> I thought you were implying Linux was better because the *debugger* was
>


There is no "the debugger" : although gdb is prevalent in Linux -
albeit with several front ends.

> better. I've never stepped through an existing application (that wasn't
> broken)
> with a debugger. If you say it's a good way to learn C, who am I to
> argue.


I said its one way to get used to the structure and flow of
applications which is what he wants. Also, I do think a debugger can
give real insight into how C works in the real world : results of
operators there for you to see with no overhead of printfs which some favor.

>
> But it *still* sounds bizzare to me
>


What does? Are we talking about the same thing? Do you doubt that
watching other, well written apps work is beneficial to a newbie? It
seems fairly clear to me that it can only help. Its how the entire
Open SW system works : people learning by doing and picking up on
other peoples work.

><snip>
>
>



--
"A desk is a dangerous place from which to view the world" - LeCarre.
 
Reply With Quote
 
Chris Dollin
Guest
Posts: n/a
 
      03-10-2006
Richard G. Riley wrote:

> "Nick"posted the following on 2006-03-10:


>> I thought you were implying Linux was better because the *debugger* was


>
> There is no "the debugger" : although gdb is prevalent in Linux -
> albeit with several front ends.
>
>> better. I've never stepped through an existing application (that wasn't
>> broken)
>> with a debugger. If you say it's a good way to learn C, who am I to
>> argue.

>
> I said its one way to get used to the structure and flow of
> applications which is what he wants. Also, I do think a debugger can
> give real insight into how C works in the real world : results of
> operators there for you to see with no overhead of printfs which some
> favor.


The printf's are portable. The printf's work without manual intervention.
The printfs work without having to understand an additional tool.

>> But it *still* sounds bizzare to me
>>

>
> What does? Are we talking about the same thing? Do you doubt that
> watching other, well written apps work is beneficial to a newbie? It
> seems fairly clear to me that it can only help. Its how the entire
> Open SW system works : people learning by doing and picking up on
> other peoples work.


You've conflated "learning by doing and picking up on> other peoples work"
with "watching ... apps work" and that with stepping through an application
using a debugger. I think that's misleading.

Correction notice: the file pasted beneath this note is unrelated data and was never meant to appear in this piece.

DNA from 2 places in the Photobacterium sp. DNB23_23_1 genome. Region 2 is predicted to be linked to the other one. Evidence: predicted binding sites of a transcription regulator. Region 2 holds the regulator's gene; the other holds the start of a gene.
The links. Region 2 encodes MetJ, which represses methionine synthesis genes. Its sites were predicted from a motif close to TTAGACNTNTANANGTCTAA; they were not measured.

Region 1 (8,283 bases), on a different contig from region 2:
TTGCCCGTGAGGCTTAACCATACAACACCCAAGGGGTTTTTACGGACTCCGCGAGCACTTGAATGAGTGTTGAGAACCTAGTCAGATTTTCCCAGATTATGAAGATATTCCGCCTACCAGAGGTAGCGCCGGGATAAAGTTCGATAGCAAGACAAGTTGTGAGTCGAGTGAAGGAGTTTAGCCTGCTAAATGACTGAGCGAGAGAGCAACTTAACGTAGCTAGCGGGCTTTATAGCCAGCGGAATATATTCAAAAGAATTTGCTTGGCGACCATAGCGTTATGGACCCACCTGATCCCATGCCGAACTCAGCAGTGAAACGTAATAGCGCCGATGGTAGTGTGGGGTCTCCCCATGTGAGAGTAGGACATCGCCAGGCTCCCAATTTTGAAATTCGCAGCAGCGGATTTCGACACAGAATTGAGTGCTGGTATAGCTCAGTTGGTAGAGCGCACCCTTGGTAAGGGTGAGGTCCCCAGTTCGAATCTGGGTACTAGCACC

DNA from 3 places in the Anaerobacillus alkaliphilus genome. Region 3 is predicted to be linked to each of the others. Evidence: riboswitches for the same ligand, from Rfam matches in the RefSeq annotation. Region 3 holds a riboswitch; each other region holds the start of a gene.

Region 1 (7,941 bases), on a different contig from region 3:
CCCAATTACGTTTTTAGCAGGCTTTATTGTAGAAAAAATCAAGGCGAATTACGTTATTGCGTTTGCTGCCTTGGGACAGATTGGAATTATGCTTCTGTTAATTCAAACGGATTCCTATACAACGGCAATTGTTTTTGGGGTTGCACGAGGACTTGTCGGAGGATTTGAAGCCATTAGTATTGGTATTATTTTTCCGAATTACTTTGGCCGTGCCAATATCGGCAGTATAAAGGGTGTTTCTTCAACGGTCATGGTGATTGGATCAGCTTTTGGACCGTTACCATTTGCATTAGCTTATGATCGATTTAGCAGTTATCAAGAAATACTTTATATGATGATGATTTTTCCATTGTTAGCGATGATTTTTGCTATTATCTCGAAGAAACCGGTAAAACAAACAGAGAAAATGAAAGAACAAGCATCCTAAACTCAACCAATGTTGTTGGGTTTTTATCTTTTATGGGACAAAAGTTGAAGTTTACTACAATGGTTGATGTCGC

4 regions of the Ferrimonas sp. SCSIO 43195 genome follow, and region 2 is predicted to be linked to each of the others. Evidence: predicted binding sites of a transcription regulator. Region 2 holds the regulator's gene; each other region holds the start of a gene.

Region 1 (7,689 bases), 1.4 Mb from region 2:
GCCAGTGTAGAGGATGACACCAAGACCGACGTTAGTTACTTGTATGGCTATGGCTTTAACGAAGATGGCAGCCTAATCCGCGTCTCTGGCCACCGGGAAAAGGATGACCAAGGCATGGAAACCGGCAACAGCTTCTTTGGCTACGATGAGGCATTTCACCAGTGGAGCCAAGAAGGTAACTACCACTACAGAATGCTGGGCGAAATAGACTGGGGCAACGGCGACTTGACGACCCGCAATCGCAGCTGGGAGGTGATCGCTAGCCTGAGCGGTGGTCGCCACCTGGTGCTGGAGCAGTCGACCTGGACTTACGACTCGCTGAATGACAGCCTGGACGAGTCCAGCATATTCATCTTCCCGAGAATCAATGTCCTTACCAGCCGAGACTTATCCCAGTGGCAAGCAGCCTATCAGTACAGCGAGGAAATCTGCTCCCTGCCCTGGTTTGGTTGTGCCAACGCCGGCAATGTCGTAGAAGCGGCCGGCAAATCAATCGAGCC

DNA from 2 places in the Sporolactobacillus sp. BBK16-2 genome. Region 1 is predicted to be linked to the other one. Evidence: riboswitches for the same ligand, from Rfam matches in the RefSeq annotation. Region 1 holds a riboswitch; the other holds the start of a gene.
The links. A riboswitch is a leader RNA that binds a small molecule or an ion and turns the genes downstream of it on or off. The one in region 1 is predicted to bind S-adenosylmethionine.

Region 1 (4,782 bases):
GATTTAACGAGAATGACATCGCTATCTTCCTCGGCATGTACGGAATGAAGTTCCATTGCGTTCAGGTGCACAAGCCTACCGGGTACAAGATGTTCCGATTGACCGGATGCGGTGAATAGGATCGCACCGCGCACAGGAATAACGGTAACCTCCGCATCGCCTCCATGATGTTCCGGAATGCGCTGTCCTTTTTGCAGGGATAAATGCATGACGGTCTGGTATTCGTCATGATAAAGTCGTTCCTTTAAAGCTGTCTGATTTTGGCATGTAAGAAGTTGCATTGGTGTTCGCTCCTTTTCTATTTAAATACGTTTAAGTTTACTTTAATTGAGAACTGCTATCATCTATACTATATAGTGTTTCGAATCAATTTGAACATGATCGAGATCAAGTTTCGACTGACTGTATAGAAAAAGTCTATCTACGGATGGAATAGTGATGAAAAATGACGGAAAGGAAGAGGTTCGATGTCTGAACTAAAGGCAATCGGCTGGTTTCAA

--
Chris "sparqling" Dollin
"Who do you serve, and who do you trust?"
 
Reply With Quote
 
Richard G. Riley
Guest
Posts: n/a
 
      03-10-2006
"Chris"posted the following on 2006-03-10:

> Richard G. Riley wrote:
>
>> "Nick"posted the following on 2006-03-10:

>
>>> I thought you were implying Linux was better because the *debugger* was

>
>>
>> There is no "the debugger" : although gdb is prevalent in Linux -
>> albeit with several front ends.
>>
>>> better. I've never stepped through an existing application (that wasn't
>>> broken)
>>> with a debugger. If you say it's a good way to learn C, who am I to
>>> argue.

>>
>> I said its one way to get used to the structure and flow of
>> applications which is what he wants. Also, I do think a debugger can
>> give real insight into how C works in the real world : results of
>> operators there for you to see with no overhead of printfs which some
>> favor.

>
> The printf's are portable. The printf's work without manual
>intervention.


No they dont : you have to insert them in the code. But thats being
petty. Its rare that I find someone wanting their printfs to be
portable in a system process or a an X gui or a Win 32 winproc : they
dont work. Home grown or system supplied logging libraries possibly :
but can you really analyse them at run time? I cant : I like to step
through and see the flow of the app to get a feel for how the systems
heart is beating.

> The printfs work without having to understand an additional tool.
>
>>> But it *still* sounds bizzare to me
>>>

>>
>> What does? Are we talking about the same thing? Do you doubt that
>> watching other, well written apps work is beneficial to a newbie? It
>> seems fairly clear to me that it can only help. Its how the entire
>> Open SW system works : people learning by doing and picking up on
>> other peoples work.

>
> You've conflated "learning by doing and picking up on> other peoples work"
> with "watching ... apps work" and that with stepping through an application